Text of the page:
First, let’s start with trying to define the common area. What exactly is it? Common area can be: lobbies, hallways, elevators, bathrooms, sidewalks, parking lots, landscaping, roof, and so on – areas of the building/property that enhance the feel of the space, as well as the practical use of getting tenants to various locations.
Who pays for the upkeep and improvements of this area? The tenant. Landlords will pass costs associated with CAM along to tenants through their rental structure. In a full-service lease, the tenant will pay overages of CAM charges based on the base year of the lease. For instance, a tenant signing a lease right now will have a base year of 2018 and if the Landlord’s expenses increase in 2019 the tenant would be responsible for their pro-rata share of the difference. If the Landlord’s expenses were $100,000 in 2018 and they increased to $120,000 in 2019, then the difference would be $20,000. That $20,000 would be spread among all the tenants based on how much space they occupy in the building. So, if the tenant occupied 50% of the building, they would be responsible for paying $10,000.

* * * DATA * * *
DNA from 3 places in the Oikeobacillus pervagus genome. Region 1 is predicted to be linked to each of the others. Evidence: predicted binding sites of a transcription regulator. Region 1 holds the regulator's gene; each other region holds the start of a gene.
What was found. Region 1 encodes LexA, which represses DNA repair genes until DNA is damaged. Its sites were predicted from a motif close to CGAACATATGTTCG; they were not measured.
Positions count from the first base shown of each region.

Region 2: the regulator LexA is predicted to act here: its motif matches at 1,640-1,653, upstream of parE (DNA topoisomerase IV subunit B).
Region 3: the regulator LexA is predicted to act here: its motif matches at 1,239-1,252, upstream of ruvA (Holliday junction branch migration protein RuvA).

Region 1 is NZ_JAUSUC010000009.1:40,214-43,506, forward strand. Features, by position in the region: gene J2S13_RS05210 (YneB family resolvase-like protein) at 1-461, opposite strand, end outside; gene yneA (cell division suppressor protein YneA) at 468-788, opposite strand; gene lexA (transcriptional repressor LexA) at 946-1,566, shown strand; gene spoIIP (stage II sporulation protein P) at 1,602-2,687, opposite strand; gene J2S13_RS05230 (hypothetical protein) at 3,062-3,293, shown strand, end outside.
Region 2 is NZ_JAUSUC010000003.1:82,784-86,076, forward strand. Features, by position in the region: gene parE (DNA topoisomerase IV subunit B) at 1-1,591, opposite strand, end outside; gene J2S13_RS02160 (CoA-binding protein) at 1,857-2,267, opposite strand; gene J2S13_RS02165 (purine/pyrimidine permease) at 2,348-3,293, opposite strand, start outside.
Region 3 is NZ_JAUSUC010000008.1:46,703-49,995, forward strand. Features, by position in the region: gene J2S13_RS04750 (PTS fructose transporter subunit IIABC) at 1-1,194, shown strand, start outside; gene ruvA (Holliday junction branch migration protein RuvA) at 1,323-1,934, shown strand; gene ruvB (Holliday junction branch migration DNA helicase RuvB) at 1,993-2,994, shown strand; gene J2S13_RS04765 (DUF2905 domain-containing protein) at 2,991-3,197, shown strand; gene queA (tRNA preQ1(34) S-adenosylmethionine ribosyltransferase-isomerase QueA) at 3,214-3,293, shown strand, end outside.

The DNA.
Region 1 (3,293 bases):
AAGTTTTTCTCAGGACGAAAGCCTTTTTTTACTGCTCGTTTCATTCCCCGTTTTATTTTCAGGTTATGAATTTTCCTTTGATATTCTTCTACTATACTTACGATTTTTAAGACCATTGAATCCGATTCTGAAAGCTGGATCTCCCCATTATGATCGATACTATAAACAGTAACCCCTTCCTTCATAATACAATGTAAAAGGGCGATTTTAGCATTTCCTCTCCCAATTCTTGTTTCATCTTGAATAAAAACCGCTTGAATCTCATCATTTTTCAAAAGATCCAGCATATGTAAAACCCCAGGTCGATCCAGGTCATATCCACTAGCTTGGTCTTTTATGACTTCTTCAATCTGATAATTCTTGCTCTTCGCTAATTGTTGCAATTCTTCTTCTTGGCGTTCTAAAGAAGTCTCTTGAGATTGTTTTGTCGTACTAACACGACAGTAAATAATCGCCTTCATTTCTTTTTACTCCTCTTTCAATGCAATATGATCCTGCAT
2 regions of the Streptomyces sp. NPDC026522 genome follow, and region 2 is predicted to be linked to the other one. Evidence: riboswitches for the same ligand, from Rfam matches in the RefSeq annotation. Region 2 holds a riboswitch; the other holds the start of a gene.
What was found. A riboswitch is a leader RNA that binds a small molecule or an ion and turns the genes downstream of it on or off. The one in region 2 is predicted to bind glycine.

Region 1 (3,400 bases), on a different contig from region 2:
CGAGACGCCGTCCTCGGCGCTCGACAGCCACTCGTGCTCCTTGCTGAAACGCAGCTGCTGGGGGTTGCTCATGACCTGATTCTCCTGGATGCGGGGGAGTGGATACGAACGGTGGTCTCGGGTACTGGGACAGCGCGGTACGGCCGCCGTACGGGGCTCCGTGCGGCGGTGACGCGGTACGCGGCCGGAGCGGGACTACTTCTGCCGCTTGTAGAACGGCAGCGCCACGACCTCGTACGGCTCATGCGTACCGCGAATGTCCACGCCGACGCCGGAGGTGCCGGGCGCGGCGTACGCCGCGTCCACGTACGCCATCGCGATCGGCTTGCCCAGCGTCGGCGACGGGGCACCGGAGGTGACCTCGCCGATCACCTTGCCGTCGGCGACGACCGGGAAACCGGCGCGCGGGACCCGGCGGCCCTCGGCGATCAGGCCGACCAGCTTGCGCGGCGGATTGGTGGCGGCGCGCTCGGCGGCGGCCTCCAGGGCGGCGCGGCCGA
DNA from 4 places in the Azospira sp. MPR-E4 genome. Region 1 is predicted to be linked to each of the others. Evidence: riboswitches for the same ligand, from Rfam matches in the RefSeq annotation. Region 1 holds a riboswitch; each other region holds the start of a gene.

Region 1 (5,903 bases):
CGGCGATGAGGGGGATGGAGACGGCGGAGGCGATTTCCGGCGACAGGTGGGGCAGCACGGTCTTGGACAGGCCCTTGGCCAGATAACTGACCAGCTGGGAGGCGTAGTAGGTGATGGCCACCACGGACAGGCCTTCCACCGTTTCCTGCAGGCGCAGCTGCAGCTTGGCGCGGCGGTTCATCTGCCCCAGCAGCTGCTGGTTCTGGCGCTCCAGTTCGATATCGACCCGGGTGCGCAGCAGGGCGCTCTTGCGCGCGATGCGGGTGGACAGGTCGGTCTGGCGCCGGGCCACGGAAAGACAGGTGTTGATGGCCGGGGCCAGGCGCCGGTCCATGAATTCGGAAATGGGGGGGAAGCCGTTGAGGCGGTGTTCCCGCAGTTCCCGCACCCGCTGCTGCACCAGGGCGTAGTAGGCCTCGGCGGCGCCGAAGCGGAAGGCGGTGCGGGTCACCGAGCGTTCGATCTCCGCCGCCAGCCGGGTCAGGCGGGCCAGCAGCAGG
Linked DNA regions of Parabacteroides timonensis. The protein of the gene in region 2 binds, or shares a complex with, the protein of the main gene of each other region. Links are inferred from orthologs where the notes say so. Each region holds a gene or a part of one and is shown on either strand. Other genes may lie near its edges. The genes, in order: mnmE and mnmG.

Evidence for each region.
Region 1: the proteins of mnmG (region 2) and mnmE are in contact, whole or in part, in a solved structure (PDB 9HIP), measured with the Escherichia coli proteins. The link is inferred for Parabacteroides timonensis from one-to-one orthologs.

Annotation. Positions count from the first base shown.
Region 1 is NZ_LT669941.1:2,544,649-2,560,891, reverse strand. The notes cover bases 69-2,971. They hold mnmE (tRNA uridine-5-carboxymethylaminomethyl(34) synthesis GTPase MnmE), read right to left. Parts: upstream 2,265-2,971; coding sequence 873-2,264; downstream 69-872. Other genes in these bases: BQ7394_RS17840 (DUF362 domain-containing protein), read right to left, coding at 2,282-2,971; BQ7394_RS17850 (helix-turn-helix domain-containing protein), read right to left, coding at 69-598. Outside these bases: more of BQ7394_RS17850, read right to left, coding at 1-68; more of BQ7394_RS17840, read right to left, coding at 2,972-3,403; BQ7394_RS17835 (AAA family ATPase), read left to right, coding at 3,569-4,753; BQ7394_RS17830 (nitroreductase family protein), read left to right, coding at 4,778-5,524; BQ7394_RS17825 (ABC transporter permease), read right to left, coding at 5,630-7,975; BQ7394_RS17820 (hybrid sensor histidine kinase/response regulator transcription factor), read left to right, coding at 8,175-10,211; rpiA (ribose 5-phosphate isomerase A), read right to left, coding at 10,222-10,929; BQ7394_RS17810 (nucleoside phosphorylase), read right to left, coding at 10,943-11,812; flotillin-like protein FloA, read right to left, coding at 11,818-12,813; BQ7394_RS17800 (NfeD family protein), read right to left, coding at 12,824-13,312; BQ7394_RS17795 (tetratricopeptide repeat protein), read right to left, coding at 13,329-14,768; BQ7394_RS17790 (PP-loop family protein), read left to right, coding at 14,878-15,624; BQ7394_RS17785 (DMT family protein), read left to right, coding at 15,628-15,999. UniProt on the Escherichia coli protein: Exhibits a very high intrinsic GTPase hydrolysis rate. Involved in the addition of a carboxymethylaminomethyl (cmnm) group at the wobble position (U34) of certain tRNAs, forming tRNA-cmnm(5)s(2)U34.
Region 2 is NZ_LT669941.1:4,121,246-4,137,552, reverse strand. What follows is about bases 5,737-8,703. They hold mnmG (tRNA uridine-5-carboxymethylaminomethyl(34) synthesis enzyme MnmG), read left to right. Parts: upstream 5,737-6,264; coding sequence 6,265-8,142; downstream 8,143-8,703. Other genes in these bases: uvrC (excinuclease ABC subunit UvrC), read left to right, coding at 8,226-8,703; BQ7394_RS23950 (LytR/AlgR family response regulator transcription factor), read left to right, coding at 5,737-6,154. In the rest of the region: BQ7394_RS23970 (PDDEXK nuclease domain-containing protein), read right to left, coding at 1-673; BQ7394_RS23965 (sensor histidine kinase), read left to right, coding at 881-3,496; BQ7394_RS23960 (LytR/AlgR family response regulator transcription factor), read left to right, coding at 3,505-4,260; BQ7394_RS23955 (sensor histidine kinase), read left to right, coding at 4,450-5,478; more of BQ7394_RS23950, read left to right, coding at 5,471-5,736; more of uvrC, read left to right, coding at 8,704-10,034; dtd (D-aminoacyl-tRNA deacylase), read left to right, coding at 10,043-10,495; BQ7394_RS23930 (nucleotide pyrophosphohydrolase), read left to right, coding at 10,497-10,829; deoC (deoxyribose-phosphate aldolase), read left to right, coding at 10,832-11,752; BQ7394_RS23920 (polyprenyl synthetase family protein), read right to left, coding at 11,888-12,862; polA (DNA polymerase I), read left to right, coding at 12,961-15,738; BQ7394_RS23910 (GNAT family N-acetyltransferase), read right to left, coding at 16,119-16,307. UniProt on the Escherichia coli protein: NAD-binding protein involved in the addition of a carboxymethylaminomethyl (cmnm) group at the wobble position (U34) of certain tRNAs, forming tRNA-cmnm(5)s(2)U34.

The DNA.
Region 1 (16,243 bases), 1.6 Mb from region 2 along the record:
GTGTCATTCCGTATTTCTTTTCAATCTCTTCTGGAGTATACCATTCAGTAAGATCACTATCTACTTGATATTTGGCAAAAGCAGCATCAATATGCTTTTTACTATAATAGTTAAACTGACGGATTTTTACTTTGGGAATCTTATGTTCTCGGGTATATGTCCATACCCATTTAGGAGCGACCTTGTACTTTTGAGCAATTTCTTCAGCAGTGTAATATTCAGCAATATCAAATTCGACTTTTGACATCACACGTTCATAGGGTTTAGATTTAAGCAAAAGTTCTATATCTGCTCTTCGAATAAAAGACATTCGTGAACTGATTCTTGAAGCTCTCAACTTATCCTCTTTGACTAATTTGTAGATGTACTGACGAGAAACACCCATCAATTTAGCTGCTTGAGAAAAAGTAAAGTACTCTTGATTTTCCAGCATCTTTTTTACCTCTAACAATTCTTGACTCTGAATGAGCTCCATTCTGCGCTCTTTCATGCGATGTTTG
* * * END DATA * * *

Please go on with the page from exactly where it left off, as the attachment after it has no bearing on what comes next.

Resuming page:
With net leases it will vary, which is why Landlords will try and define CAM as broadly as possible. For instance, in a triple net lease the tenant is responsible for all the CAM charges. Some good questions to ask are:
It is important to understand the costs associated with CAM before entering into a lease. Having a conversation with your broker will help you understand what you’ll be charged for and allow you to appropriately evaluate the options for your next space.